I'm glad you enjoyed the post!

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    2. I was thinking the same thing about Batman. Yeah, he's grouchy and maybe even a little cynical; but he does not kill to avoid being just like the criminals he's working to stop. So, yeah, classifying him as an anti-hero is incorrect.

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  2. I know what an anti-hero is. I like the BBC Sherlock, so yeah, one cannot go without knowing about anti-heroes and avidly watch Sherlock. ;)

    The anti-villain though I was a little more confused about. I'm not very familiar with the term and it was a little confusing at first. But when you said the anti-hero is always the protagonist and the anti-villain is always the antagonist, I think I've got it. From there it's way easier to figure out who is who. (Though it does make me think of "Oh, Say Can You Say" and the difference between a Klotz and a Glotz by Dr. Seuss.)

    I think you're right about Loki too. He started out anti-villain, but later went classic on us.

    By the way, I love the title picture!

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    1. Ah, Sherlock. *shakes head* I do think you are correct. He's about the most blatant anti-hero out there.
      I had no clue what an anti-villain was either until I heard about it on The Write Practice. Honestly, I'm still not sure if there really is a difference apart from the plot roles. xD
      Oh, thanks! It is a cool looking dude, isn't it?

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  3. I actually hadn't ever heard of "anti-villains" before and to be honest? I'M NOT CONVINCED. XD hehe *hides* But see the whole "the anti-villain plays a villain's game, but for a noble cause... at least in their eyes" THAT should be the motive of every villain. I don't believe in villains who are evil for the freakish joy of it. (Except for The Joker. But he's seriously my only exception.) I think ALL villains should believe they're what they're doing is for the good of something, even if it's only themselves.

    BUT ZOMG I LOVE ANTI-HEROES SO MUCH. I write 100% anti-heroes. all. the. time. It's my absolute favourite. Blur me some grey lines, yes please and thank you. XD

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    1. Haha, well, I guess people like to make up words, and the fact that there ARE villains like The Joker who are evil for evil's sake means that another words can be made up to describe the ones who aren't.
      Haha, anti-heroes are fun. I've got . . . two, I suppose. And one hero. And one of the two anti-heroes ends up an actual villain protag. Get's confusing. Thanks for the comment!

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  4. Great post! I hadn't heard of an anti-villain before. I agree with Cait about the villain's motivations. They have drive and reasons just like heroes or anti-heroes. This post was really interesting! :)

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    1. Of course. I think that the difference is sometimes that classic villains' motivations are more evil (revenge, is one I can think of) and anti-villains' motivations are more noble (like Curt Conners in The Amazing Spider-man trying to turn everyone into lizards because he genuinely believes that it will help all those people).
      Glad you enjoyed!

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  5. So, is Hans from Frozen an Anti-Hero or an Anti-Villain? My friend says he's an Anti-Hero. And while he does act like a villain sometimes like trying to kill the protagonists, he's also different from the other villains. And we actually have a backstory for him. Some people theorized that he did what he did to prove himself to his brothers, and Jen Lee pretty much confirmed he was raised without love. (which is pretty sad) And there's another person who thought of it this way, and I quote: "a) Anna is going to die, soon, and there’s no way to save her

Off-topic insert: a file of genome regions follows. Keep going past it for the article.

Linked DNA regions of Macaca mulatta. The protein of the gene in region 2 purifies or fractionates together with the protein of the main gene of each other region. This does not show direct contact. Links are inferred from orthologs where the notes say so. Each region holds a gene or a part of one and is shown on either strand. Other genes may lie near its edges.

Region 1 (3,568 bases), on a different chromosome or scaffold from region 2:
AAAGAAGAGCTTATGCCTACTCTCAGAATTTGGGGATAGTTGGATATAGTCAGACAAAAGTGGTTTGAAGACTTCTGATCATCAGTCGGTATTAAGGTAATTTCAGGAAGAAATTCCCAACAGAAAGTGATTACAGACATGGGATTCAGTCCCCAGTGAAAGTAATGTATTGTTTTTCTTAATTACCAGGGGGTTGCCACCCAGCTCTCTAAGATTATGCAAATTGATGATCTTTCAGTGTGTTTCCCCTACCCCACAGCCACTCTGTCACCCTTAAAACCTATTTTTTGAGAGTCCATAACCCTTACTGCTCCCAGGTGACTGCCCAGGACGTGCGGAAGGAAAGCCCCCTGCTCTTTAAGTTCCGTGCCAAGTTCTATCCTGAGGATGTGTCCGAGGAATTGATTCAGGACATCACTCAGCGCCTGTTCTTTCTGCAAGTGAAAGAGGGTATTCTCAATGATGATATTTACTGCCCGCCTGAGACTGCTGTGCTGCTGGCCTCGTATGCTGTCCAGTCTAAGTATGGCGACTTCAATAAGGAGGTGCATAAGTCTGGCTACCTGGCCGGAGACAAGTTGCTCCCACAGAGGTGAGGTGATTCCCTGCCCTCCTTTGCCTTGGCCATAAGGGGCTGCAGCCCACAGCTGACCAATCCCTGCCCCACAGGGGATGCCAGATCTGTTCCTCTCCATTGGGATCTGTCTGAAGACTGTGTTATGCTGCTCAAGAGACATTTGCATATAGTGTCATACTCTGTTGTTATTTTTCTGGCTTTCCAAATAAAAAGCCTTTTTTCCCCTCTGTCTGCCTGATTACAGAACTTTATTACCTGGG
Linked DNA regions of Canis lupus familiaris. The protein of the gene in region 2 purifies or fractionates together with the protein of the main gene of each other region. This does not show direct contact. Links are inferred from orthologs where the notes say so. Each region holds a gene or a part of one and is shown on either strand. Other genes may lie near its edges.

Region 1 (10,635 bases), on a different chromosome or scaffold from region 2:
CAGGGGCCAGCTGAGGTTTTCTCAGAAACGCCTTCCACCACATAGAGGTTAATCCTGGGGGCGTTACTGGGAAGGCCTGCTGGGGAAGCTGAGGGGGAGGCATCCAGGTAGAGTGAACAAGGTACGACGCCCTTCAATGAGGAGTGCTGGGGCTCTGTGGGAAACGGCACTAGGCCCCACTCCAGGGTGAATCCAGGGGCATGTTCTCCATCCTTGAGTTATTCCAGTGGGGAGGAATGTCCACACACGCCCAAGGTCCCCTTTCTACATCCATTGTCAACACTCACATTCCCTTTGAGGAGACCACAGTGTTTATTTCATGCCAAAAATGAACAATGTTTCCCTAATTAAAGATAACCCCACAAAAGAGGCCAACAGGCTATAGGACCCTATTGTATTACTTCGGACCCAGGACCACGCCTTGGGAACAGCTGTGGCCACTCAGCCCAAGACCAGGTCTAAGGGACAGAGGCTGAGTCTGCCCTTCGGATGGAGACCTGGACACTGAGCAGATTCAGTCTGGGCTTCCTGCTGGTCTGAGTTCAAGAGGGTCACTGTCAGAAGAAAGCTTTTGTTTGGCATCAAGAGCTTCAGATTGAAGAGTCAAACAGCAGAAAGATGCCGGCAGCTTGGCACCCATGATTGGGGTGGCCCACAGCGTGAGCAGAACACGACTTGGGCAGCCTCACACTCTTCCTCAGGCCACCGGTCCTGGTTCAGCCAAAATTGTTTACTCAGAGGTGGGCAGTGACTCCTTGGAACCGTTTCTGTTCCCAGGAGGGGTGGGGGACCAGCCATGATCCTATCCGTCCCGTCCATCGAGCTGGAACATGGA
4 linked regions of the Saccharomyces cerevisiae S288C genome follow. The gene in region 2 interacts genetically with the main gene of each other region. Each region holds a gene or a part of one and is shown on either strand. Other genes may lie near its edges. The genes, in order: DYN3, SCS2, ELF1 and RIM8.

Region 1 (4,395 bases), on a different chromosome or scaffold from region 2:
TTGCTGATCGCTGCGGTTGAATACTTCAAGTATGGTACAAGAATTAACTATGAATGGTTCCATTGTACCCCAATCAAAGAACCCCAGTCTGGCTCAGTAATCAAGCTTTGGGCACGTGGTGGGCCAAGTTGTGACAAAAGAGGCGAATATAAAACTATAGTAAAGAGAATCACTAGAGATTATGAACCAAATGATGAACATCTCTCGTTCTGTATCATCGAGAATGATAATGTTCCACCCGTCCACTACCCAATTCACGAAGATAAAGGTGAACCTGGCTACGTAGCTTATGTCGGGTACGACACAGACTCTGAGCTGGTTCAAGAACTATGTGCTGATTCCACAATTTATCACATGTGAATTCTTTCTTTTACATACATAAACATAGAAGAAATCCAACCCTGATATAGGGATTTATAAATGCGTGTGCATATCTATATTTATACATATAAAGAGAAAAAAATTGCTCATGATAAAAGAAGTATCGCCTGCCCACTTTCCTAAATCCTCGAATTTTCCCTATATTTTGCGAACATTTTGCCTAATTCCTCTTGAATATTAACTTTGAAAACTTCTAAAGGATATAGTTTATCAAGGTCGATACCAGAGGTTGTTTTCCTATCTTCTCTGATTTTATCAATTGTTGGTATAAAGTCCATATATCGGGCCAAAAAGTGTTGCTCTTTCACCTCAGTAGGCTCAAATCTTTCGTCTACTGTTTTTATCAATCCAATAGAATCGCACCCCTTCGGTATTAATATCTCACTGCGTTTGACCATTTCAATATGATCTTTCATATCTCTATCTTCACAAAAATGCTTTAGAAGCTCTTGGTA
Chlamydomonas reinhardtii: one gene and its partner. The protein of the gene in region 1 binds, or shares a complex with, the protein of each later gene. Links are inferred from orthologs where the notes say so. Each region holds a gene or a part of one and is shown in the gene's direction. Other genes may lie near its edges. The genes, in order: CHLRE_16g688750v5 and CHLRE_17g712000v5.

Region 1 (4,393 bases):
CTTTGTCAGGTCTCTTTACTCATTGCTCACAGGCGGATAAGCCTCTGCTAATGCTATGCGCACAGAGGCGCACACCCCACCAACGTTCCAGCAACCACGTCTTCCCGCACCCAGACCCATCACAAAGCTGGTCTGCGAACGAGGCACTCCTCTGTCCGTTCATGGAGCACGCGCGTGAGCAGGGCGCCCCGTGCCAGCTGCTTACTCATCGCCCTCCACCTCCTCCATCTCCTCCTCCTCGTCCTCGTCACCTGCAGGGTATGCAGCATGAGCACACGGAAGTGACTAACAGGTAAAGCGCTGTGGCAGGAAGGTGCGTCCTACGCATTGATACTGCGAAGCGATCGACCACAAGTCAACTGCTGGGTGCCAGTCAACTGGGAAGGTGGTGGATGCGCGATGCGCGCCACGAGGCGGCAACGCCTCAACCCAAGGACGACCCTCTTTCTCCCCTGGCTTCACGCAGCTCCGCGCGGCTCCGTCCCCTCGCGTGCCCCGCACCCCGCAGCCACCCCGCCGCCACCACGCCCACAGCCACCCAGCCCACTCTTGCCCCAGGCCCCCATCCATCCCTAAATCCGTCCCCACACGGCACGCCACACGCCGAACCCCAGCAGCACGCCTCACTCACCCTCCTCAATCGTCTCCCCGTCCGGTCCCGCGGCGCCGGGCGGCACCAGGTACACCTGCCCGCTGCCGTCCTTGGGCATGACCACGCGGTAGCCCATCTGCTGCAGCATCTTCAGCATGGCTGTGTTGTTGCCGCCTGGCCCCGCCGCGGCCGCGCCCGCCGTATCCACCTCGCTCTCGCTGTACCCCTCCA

b) Elsa needs to die for Arendelle’s sake
    c) Elsa is a sorceress who has cursed the land, can’t stop the curse, already tried to kill two men at the mountain and has now murdered her own sister - so she’s clearly very dangerous and willing to kill people"

    Idk, what do you think?

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    1. Well, I'm no expert. But, from what I can tell, anti-villains are always antagonists and anti-heroes are always protagonists. So the real question regarding Hans is whether he is portrayed as the main character (protagonist) or the main characters' opposition (antagonist). With Hans, I thibk it's fairly certain he is an antagonist, which would mean he's an anti-villain. If he was the main character in the movie, he would've been an anti-hero.

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    2. Huh. Interesting. . . . . .So he's basically a 'gray' character?

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    3. Yes, I'd say so - pretty much all anti-heroes and anti-villains are, because they're a mix of classic hero (white) and classic villain (black). At least, that is how I look at it. xD

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  6. These are interesting thoughts. I've never heard of anti-villains before this post. Though I've always pictured anti-heroes with a wider definition in that being they aren't always the main character. I consider Guy of Gisborne from BBC Robin Hood, Scar from Full Metal Alchemist Brotherhood and Zuko from Avatar: The Last Airbender anti-heroes in the fact that they start as villains and become good. That's always been my perspective on the word. So it coincides with the definition you gave since they are "central characters" just not /the/ central characters.

    storitorigrace.blogspot.com

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    1. The only one of those I really know anything about would be Guy of Gisborne, and he was almost an anti-villain because he WAS an antagonist. But then when he changed sides he became an anti-hero. This is the problem with these two categories because character type wise they're practically identical. xD